Acts 21:1-16

21 After we had torn ourselves away from them, we put out to sea and sailed straight to Kos. The next day we went to Rhodes and from there to Patara. We found a ship crossing over to Phoenicia, went on board and set sail. After sighting Cyprus and passing to the south of it, we sailed on to Syria. We landed at Tyre, where our ship was to unload its cargo. We sought out the disciples there and stayed with them seven days. Through the Spirit they urged Paul not to go on to Jerusalem. When it was time to leave, we left and continued on our way. All of them, including wives and children, accompanied us out of the city, and there on the beach we knelt to pray. After saying goodbye to each other, we went aboard the ship, and they returned home.

We continued our voyage from Tyre and landed at Ptolemais, where we greeted the brothers and sisters and stayed with them for a day. Leaving the next day, we reached Caesarea and stayed at the house of Philip the evangelist, one of the Seven. He had four unmarried daughters who prophesied.

10 After we had been there a number of days, a prophet named Agabus came down from Judea. 11 Coming over to us, he took Paul’s belt, tied his own hands and feet with it and said, “The Holy Spirit says, ‘In this way the Jewish leaders in Jerusalem will bind the owner of this belt and will hand him over to the Gentiles.’”

12 When we heard this, we and the people there pleaded with Paul not to go up to Jerusalem. 13 Then Paul answered, “Why are you weeping and breaking my heart? I am ready not only to be bound, but also to die in Jerusalem for the name of the Lord Jesus.” 14 When he would not be dissuaded, we gave up and said, “The Lord’s will be done.”

15 After this, we started on our way up to Jerusalem. 16 Some of the disciples from Caesarea accompanied us and brought us to the home of Mnason, where we were to stay. He was a man from Cyprus and one of the early disciples.


Paul was determined to go to Jerusalem. His friends, however, and the prophet Agabus all urged him not to go. They knew, through the power of the Holy Spirit, that Paul would face troubles in Jerusalem. They feared for Paul’s life and did not want to see him get hurt. We can easily understand this. We would not wish any of our loved ones to walk into harm’s way. We would try to dissuade our family and friends from doing anything that puts them at risk.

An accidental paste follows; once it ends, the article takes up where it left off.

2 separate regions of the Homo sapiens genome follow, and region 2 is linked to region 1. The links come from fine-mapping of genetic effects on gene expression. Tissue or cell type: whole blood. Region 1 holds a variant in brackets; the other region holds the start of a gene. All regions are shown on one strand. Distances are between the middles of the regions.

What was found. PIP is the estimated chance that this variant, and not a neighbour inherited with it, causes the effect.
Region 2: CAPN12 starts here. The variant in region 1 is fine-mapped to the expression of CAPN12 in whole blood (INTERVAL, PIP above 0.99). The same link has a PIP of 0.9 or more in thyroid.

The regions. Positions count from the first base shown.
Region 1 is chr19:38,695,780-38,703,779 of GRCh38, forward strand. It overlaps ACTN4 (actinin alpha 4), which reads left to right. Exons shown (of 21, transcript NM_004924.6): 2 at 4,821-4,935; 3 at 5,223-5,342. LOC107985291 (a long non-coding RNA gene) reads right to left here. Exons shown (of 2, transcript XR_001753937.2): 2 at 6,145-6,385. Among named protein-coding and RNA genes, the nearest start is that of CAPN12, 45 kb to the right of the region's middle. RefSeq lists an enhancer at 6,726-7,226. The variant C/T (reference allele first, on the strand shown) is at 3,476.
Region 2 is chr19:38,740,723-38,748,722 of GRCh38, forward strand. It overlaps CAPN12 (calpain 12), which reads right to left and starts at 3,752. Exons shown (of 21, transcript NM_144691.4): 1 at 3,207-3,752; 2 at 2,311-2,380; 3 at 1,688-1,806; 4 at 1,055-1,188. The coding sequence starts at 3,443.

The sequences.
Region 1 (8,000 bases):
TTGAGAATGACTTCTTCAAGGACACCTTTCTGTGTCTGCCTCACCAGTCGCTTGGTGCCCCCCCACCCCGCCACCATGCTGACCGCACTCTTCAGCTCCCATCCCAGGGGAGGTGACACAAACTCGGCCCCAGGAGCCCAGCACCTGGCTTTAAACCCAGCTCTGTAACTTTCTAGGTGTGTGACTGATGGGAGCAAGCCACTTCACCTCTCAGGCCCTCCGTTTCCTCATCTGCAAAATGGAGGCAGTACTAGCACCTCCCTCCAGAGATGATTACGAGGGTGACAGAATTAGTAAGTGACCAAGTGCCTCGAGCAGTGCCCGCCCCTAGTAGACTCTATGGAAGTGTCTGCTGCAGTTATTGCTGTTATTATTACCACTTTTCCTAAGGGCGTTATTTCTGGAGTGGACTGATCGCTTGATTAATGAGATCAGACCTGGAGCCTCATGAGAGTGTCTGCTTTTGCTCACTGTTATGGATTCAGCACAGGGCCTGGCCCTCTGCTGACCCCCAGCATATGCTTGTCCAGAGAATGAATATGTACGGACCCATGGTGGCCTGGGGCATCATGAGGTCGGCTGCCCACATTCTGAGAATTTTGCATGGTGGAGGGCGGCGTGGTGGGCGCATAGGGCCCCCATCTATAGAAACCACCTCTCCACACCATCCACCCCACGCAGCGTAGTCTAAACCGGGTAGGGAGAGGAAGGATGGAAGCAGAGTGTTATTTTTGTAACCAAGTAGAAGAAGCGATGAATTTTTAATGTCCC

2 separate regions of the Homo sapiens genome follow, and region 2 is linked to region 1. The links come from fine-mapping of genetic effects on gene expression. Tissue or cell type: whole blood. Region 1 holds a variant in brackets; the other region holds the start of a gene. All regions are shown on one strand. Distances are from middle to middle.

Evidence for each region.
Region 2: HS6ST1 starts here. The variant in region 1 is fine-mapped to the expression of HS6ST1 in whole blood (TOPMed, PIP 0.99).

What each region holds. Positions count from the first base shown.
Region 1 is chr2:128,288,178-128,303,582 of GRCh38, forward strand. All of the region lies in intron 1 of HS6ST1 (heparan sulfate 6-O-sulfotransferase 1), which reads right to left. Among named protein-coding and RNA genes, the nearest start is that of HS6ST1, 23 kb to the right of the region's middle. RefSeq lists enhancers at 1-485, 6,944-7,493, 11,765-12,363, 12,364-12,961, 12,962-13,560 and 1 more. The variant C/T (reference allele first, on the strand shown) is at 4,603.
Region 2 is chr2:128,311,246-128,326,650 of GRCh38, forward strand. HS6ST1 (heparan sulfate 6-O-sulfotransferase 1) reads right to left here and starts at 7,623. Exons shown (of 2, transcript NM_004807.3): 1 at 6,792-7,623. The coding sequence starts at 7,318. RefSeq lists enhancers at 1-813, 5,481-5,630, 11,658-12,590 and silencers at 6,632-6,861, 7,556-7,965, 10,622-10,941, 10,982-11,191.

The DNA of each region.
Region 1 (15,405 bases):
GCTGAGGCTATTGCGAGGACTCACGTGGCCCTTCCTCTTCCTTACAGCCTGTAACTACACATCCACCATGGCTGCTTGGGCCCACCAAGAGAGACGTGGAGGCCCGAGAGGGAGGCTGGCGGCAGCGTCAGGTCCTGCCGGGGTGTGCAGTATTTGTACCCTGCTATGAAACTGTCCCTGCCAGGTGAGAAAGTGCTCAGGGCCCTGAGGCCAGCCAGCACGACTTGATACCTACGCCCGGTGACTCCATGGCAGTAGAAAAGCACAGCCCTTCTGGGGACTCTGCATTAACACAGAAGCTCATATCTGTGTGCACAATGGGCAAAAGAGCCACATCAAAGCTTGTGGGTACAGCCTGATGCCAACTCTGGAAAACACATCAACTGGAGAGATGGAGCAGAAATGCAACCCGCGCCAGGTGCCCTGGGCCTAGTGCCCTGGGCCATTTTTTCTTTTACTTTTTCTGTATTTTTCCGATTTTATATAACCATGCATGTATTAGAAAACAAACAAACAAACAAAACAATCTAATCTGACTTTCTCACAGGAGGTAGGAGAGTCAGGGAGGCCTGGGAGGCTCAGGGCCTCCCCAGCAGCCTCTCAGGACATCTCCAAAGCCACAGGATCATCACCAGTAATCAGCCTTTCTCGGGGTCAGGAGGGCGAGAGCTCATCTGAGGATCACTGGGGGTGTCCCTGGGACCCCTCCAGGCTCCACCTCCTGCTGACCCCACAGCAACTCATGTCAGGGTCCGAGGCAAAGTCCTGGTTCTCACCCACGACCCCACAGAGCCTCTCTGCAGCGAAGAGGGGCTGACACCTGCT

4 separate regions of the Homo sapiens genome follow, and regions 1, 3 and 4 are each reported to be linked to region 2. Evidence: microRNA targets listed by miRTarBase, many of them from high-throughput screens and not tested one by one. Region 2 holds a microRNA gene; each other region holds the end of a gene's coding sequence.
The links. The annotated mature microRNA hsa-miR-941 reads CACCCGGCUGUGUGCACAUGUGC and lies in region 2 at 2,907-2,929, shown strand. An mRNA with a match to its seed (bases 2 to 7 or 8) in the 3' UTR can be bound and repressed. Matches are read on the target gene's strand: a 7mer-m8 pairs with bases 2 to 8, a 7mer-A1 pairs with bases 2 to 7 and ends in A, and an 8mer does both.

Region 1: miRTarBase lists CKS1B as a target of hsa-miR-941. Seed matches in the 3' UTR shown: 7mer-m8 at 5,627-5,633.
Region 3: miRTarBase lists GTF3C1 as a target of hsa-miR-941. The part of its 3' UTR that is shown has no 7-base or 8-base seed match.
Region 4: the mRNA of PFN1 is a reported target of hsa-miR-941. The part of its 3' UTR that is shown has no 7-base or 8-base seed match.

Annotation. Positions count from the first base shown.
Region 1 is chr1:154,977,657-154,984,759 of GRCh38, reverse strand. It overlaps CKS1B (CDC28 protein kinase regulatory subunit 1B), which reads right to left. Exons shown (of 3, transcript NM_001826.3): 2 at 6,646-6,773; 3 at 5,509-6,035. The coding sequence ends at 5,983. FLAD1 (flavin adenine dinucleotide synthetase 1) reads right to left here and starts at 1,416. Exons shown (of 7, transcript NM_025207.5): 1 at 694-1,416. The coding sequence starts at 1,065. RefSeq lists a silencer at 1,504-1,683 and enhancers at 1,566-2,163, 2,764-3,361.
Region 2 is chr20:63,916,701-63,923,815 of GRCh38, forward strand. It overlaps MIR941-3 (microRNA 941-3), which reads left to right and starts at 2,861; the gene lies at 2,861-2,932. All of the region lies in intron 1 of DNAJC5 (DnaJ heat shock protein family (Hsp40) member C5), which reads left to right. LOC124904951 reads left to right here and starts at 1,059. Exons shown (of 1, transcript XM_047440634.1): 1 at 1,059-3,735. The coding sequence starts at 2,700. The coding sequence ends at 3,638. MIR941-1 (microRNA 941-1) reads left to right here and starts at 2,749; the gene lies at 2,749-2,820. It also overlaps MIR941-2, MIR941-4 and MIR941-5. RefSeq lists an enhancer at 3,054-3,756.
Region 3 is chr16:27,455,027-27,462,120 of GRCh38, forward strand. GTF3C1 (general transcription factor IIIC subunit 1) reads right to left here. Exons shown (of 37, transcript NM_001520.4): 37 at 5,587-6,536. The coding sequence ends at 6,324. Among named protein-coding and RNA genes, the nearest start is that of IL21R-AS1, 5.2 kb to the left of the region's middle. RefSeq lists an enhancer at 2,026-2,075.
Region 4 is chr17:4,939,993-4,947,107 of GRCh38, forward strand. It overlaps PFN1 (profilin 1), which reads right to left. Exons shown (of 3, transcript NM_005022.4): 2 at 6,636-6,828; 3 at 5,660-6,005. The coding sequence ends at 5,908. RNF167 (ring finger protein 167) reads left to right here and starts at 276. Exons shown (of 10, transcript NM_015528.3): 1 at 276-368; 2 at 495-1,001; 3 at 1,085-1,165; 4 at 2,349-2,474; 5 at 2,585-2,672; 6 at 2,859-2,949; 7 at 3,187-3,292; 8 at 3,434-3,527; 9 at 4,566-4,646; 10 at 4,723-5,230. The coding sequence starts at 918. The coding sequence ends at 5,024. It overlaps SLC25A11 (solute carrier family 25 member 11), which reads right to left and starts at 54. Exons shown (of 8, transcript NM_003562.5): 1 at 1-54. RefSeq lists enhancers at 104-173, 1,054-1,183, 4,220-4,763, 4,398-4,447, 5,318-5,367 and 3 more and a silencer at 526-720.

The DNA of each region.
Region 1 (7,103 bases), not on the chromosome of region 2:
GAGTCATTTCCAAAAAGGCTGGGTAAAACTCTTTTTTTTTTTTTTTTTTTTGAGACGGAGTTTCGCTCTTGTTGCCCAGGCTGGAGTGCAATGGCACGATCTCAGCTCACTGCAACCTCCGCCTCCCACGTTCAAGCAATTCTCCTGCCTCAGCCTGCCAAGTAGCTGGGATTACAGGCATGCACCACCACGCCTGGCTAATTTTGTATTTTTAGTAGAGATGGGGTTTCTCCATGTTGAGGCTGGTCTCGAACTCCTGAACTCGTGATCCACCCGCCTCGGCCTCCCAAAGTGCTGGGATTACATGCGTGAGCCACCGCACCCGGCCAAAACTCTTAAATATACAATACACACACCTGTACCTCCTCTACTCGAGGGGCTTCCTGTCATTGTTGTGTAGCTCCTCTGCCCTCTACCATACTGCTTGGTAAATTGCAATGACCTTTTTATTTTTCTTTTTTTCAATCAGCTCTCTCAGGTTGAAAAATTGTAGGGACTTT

In an argument with his friends, Paul proclaimed that he would be willing to die for the cause of Jesus Christ. He offered this plea amongst his friends, “Why are you weeping and breaking my heart?” You can hear the deep disappointment in this cry. Paul was fully committed to the will of God. He was willing to do anything, even die for this cause. He did not live in fear, though I am sure he had some. He was led by his desire to spread the good news of grace in Jesus Christ. I admire his determination and commitment. I wonder how committed I would be if my life were in danger. When the group could not dissuade Paul, they gave up and said, “The Lord’s will be done.” They accepted that he must go and they must let him.

It might be easy to think about Paul’s willingness to walk into harm’s way as something necessary 2000 years ago, but maybe not today. I would suggest that is not the case. I think about our frontline defenders (police officers, fire fighters, military, etc.) who walk into harm’s way every day for the sake of others. And there are the missionaries living in places like Burma, Sudan, and North Korea, where there is no freedom of religion. People in these countries risk persecution and jail to spread the good news of Jesus Christ. I also think about my friends dealing with cancer or other life-threatening diseases. They bravely walk into surgeries, treatments, and known side-effects, because risking their life is the only way to save their life.

I believe all of us in these positions, by choice or not, are in the company of the Apostle Paul. We don’t choose to walk into harm’s way for the sake of harm, but rather for the sake of life. Sometimes it is our own lives we ask to save and sometimes it is the lives of others. Either way, it is noble, and brave, and admirable. Paul said to the Philippians, “I eagerly expect and hope that I will in no way be ashamed, but will have sufficient courage so that now as always Christ will be exalted in my body, whether by life or by death. For to me, to live is Christ and to die is gain.” (Philippians 1:20-21) Paul knew what many today also know, that is to live a full life means to live embracing who God called you to be every step of the way, even if it leads to death. May each of us come to know this truth deep in our souls. 


Dear God, I desire to live fully into who you call me to be. Show me the steps to take every day. Give me wisdom to discern your ways and courage to follow. Let me be a light in the world drawing others to you. In the name of the Father, Son, and Holy Spirit, Amen.